Inside the Beltway: The grim aftermath of the shutdown

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A new Media Research Center study reviews each network’s evening newscast from the first day of the shutdown on Oct. 1 through the last night before a deal was announced Wednesday.

“Of the 124 full stories and brief items about the shutdown or the pending debt-ceiling deadline, 41 blamed Republicans or conservatives for the impasse, 17 blamed both sides, and none specifically blamed Democrats,” says Rich Noyes, research director for the watchdog group.

This is an “acceleration,” he says, of a similar trend from the two weeks prior to the actual start of the shutdown. The networks ran 21 stories blaming Republicans, four blaming both sides, and none blaming Democrats.

“As the shutdown neared its end, the networks’ polls found the American public more critical of the GOP than either Democrats or the White House,” Mr. Noyes says. “While some blame can perhaps be assigned to Republicans’ lack of a unified conservative message, the incessant drumbeat of hostile, and slanted, media coverage surely took its toll as well.”

A SPEAKER ON A SPEAKER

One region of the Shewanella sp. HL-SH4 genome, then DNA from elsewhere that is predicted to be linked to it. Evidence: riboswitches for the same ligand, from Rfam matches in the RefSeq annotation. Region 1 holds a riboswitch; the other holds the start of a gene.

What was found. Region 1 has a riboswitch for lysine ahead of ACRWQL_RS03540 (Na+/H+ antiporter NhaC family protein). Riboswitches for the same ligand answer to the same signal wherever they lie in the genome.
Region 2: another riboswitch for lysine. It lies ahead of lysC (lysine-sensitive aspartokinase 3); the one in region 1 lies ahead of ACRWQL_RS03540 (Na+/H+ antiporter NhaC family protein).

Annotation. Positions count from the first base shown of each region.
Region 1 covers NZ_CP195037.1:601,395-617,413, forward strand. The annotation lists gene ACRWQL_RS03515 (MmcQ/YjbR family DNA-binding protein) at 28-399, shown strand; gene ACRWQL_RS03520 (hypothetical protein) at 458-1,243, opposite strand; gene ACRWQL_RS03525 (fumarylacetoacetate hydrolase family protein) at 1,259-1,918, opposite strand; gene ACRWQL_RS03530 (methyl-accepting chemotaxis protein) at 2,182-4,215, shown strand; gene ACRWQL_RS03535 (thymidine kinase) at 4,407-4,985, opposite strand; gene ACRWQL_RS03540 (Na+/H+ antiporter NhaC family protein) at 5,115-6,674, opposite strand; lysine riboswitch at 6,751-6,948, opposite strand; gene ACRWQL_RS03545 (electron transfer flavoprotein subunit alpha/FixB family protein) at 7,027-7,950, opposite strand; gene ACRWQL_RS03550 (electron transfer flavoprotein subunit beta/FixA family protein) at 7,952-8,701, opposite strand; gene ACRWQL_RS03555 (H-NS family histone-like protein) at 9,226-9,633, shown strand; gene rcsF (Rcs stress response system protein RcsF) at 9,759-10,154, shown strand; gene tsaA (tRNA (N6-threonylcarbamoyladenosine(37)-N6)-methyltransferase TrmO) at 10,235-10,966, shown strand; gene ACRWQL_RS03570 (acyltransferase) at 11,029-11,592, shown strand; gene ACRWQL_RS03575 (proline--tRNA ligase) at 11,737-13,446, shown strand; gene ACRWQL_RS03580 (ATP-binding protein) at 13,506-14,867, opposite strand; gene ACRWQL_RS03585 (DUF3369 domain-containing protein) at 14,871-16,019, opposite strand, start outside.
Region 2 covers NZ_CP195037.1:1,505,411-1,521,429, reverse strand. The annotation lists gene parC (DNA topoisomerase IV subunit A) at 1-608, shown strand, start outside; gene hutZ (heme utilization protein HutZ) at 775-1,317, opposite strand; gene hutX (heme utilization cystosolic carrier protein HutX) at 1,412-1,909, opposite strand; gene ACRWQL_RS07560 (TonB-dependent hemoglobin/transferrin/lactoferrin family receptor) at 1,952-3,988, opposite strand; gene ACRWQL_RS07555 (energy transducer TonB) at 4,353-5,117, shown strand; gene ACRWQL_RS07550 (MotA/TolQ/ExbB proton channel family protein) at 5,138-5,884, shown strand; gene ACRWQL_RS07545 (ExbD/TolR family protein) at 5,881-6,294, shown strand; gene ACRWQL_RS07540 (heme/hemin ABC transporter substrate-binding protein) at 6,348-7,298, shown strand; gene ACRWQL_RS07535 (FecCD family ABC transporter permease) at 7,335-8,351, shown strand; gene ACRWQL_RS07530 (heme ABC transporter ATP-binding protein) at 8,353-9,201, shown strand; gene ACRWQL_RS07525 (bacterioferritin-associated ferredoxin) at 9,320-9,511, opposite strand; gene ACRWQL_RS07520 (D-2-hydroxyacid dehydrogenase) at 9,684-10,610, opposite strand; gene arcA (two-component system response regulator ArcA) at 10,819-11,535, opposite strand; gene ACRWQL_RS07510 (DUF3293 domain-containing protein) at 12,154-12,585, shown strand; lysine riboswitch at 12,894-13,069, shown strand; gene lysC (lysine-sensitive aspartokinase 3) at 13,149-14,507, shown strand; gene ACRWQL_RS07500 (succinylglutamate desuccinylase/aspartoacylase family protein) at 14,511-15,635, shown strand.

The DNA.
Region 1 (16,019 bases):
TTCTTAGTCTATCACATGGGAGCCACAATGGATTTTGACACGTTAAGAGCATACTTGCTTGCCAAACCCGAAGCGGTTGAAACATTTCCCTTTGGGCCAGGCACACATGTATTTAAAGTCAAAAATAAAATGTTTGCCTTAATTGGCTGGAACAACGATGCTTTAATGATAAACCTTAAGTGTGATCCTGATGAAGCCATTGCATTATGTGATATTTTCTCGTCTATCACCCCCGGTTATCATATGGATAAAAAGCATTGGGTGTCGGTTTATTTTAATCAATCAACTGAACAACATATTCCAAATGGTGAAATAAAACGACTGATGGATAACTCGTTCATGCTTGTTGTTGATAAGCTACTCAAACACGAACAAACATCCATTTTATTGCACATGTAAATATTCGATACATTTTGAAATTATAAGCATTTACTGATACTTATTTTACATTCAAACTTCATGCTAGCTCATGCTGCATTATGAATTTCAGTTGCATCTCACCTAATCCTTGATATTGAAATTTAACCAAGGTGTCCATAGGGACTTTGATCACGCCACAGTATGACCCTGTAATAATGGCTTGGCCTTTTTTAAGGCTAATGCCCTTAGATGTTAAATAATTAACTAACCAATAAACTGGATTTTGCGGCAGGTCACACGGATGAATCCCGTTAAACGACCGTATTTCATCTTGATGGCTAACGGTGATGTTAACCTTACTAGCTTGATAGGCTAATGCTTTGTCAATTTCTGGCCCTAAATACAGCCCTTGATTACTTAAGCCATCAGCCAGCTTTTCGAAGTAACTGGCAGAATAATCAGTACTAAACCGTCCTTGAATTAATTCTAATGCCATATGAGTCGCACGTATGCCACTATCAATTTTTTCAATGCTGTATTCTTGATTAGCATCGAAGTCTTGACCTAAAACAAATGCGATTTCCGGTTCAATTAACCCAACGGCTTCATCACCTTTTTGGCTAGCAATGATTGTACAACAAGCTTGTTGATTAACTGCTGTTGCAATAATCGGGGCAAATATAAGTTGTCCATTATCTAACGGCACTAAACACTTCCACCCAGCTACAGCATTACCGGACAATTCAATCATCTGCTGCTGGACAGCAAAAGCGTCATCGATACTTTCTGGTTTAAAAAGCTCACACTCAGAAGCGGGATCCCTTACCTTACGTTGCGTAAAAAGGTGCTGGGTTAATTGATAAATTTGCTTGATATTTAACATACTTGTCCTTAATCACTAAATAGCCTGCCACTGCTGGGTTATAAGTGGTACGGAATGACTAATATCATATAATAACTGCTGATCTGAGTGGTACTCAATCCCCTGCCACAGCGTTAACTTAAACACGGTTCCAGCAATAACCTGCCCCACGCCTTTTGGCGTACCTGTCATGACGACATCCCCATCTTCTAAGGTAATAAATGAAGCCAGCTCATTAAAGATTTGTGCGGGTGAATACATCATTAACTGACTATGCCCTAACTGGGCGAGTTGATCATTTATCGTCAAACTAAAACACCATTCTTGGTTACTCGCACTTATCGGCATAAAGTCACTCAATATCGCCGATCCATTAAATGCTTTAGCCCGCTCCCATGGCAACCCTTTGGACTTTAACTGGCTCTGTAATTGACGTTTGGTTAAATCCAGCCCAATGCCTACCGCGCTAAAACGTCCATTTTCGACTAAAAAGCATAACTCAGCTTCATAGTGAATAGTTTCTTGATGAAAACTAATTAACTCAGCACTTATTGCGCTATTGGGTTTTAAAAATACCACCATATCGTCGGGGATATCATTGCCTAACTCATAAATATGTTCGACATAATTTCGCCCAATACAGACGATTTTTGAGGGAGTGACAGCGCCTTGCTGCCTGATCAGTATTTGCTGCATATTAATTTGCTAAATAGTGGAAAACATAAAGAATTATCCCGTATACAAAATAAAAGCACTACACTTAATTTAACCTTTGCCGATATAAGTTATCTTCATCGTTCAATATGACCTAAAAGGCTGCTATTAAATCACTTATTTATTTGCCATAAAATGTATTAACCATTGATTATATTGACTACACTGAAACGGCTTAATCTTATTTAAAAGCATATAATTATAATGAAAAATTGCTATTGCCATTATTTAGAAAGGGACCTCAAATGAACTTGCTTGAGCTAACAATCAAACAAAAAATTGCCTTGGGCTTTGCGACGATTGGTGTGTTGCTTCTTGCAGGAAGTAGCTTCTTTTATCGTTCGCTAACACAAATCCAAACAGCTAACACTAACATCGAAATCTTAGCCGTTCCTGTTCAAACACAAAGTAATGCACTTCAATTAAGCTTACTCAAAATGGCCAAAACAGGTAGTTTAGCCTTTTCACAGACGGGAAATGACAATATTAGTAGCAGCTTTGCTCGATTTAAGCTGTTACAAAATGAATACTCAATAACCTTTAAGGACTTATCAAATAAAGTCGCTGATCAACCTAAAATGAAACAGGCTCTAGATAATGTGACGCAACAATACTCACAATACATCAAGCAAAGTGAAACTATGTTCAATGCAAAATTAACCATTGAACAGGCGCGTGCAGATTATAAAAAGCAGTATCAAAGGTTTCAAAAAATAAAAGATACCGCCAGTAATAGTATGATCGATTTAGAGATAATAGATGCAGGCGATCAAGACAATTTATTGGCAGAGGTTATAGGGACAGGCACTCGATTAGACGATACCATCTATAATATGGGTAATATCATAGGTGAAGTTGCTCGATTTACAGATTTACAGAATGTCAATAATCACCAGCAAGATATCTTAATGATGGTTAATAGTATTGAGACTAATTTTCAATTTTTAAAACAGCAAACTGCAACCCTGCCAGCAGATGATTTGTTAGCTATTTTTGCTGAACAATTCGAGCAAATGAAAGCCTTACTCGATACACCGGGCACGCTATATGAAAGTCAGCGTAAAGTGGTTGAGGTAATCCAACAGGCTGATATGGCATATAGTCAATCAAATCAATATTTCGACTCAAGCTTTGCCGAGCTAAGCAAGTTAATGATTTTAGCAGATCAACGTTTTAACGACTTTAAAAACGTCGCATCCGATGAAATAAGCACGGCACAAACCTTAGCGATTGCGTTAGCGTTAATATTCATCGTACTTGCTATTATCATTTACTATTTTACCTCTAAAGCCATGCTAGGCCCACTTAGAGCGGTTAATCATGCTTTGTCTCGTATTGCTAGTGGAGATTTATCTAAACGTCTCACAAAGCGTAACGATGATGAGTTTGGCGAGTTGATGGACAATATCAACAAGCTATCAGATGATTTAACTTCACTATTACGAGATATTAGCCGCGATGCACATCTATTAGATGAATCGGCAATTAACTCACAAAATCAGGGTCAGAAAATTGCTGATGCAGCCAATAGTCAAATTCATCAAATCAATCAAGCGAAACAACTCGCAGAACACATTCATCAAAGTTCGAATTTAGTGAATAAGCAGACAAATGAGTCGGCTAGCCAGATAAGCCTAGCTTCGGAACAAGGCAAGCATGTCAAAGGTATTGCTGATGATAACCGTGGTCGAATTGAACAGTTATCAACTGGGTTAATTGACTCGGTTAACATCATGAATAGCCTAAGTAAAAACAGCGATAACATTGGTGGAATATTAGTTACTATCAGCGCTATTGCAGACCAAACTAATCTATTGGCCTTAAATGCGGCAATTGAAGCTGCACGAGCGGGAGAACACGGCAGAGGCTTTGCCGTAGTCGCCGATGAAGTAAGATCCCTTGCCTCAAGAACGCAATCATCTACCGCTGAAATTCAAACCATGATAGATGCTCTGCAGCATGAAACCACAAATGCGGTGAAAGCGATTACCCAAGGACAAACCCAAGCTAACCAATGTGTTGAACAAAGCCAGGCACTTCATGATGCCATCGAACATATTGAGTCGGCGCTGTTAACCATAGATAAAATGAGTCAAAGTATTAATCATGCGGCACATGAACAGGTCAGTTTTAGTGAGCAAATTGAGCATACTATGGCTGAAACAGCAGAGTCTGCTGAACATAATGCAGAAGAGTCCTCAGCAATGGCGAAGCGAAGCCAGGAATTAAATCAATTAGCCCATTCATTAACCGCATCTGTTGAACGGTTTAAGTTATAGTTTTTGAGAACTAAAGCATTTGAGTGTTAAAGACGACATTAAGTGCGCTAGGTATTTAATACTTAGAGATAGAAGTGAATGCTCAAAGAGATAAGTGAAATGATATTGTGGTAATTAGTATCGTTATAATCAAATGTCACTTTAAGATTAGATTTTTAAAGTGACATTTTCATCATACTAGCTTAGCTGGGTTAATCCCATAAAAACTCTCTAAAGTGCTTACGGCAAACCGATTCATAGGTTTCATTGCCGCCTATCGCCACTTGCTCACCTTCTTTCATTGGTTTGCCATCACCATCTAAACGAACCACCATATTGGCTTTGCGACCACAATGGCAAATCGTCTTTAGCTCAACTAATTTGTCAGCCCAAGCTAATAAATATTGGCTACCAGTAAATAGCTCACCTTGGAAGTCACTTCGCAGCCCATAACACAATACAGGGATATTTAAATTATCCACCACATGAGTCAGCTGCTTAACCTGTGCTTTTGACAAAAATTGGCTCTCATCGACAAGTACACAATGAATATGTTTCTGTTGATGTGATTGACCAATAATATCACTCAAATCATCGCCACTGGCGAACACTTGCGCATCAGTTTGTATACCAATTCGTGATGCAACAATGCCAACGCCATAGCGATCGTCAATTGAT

Behold, some empathetic words for oft-beleaguered House Speaker John A. Boehner, from one who has been there and done that.

“I think he has an amazingly hard job. Boehner’s job is vastly harder than mine was,” former House Speaker Newt Gingrich told Larry King, host of “Politicking with Larry King,” a prime-time talk show that aired Thursday night on RT, the Russia-owned news channel.

“It is harder for him to manage the House Republicans; he doesn’t have a Republican leader in the Senate the way I did. Instead, he has to deal with Harry Reid, who is a hard-core Democrat, and I had Bill Clinton, who you could talk with. He’s got Barack Obama, who doesn’t want to talk. So I think Boehner’s job is 10 times harder than mine was,” Mr. Gingrich told the veteran host.

“I have no idea how I would have done in that job. It is a different world with a different set of circumstances,” the former speaker mused.

THE SOLE OF THE MATTER

“Streamlined and tailored femininity” is the key to true power-dressing for women, at least among the elite lady executives of Hollywood.

“With dresses and heels replacing the old-school generic pantsuit — sorry, Hillary — a new element has come into play in 2013: the personal effect,” says Merle Ginsberg, a correspondent with The Hollywood Reporter, who finds the West Coast set favors sleek black ensembles embellished with something personal, possibly quirky.

It can all be in soaring shoes, apparently. Imagine. It would create a media ruckus if the aforementioned Hillary Rodham Clinton appeared in footwear of the towering Tinseltown tilt. Most certainly, Sarah Palin created both a ruckus and a photo opportunity by wearing her scarlet Naughty Monkey “Double Dare” high heels on the 2008 presidential campaign trail.

“For Hollywood women, confidence is in the heel height,” declares Ms. Ginsberg, citing 20th Century Fox TV casting guru Sharon Klein, who revealed that her 6-inch purple designer stilettos are “executive armor.”

She added, “They make me feel tougher.”

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